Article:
A lobby group representing chief executives of Canada biggest companies has urged political parties to avoid aggravating public concerns about immigration during the campaign.

Business leaders made clear the economic case in favour of immigration, especially as baby boomers age and the country seeks workers to help fund social programs, like public health care, through taxes.

The Finance Department document argues that, in general, immigrants in Canada have done well because the country has maintained a positive attitude towards immigration.

“The topic of immigration has become more polarized in a number of countries, which may reflect the poor socio-economic outcomes for immigrants and economic stagnation of the middle class who use immigration as a scapegoat,” it says.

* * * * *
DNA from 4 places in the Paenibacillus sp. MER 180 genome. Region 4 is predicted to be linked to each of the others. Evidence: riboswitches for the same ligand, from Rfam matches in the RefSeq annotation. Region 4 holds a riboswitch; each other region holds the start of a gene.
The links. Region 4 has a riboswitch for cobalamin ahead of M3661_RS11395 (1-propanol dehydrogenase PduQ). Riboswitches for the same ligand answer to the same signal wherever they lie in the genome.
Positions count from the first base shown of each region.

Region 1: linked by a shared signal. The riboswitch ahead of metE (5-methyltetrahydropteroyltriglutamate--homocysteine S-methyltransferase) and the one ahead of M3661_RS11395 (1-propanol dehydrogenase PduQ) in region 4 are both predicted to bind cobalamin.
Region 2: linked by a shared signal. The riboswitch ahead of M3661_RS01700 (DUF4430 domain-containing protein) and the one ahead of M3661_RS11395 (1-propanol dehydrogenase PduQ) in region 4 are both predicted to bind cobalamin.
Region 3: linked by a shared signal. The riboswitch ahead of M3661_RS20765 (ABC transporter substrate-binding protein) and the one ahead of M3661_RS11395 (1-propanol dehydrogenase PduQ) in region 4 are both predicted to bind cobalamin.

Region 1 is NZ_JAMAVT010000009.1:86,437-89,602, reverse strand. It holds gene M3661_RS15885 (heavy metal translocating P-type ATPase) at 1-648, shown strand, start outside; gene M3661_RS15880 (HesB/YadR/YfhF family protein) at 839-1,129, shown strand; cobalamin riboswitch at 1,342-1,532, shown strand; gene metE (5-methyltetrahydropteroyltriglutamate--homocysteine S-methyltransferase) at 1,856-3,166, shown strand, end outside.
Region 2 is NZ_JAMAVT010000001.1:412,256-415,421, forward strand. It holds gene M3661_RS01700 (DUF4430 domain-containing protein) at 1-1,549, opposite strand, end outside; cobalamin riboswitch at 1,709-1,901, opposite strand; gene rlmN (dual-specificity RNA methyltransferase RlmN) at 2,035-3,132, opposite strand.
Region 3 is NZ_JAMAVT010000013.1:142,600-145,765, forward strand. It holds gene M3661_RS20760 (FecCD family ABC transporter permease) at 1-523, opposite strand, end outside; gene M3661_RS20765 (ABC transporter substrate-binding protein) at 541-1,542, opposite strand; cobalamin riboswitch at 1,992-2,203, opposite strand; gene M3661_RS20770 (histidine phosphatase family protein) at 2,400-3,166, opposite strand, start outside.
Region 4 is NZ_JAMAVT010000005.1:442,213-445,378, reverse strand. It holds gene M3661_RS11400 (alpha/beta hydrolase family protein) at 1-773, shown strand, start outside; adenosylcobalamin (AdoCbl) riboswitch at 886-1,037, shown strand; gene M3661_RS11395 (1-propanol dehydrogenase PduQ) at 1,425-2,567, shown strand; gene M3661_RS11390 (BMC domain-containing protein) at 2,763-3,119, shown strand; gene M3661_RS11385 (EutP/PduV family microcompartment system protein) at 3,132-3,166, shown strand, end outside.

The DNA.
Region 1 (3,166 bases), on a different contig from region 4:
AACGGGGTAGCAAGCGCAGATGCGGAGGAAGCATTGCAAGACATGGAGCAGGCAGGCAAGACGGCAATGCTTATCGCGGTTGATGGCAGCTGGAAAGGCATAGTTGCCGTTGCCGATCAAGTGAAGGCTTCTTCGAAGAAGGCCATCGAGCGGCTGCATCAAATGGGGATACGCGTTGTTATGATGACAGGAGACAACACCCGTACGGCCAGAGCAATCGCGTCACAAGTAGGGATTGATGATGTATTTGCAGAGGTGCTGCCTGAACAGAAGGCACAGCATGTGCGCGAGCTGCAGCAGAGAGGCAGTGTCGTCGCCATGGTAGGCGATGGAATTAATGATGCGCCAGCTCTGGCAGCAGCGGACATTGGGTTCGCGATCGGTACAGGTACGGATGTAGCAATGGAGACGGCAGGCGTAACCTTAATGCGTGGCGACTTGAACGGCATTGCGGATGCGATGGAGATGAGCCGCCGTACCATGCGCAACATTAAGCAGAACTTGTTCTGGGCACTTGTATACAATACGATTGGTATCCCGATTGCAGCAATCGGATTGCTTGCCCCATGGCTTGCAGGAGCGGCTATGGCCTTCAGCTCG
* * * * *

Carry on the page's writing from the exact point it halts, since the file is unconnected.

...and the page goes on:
“The economic benefits of immigration are largely dependent on how well newcomers integrate into the labour market. Increasing immigration — or any increase in the population — will drive demand for goods and services, contributing to economic growth.”

The document also noted the strong economic and education outcomes for second-generation Canadians, compared to children of two Canadian-born parents.

Among individuals aged 25 to 44, 95 per cent of second-generation Canadians had completed high school compared to 89 per cent of those whose parents were both Canadian-born. Forty-one per cent of second-generation Canadians had university degrees versus 24 per cent of people with two Canadian-born parents.

In 2017, second-generation Canadians earned average employment incomes of $55,500, versus $51,600 for children of Canadian-born parents.

Source: Greater share of recent immigrants landing jobs even as Canada welcomes more

Canada has a skills shortage – but which skills, and where? Lack of data leaves the experts unsure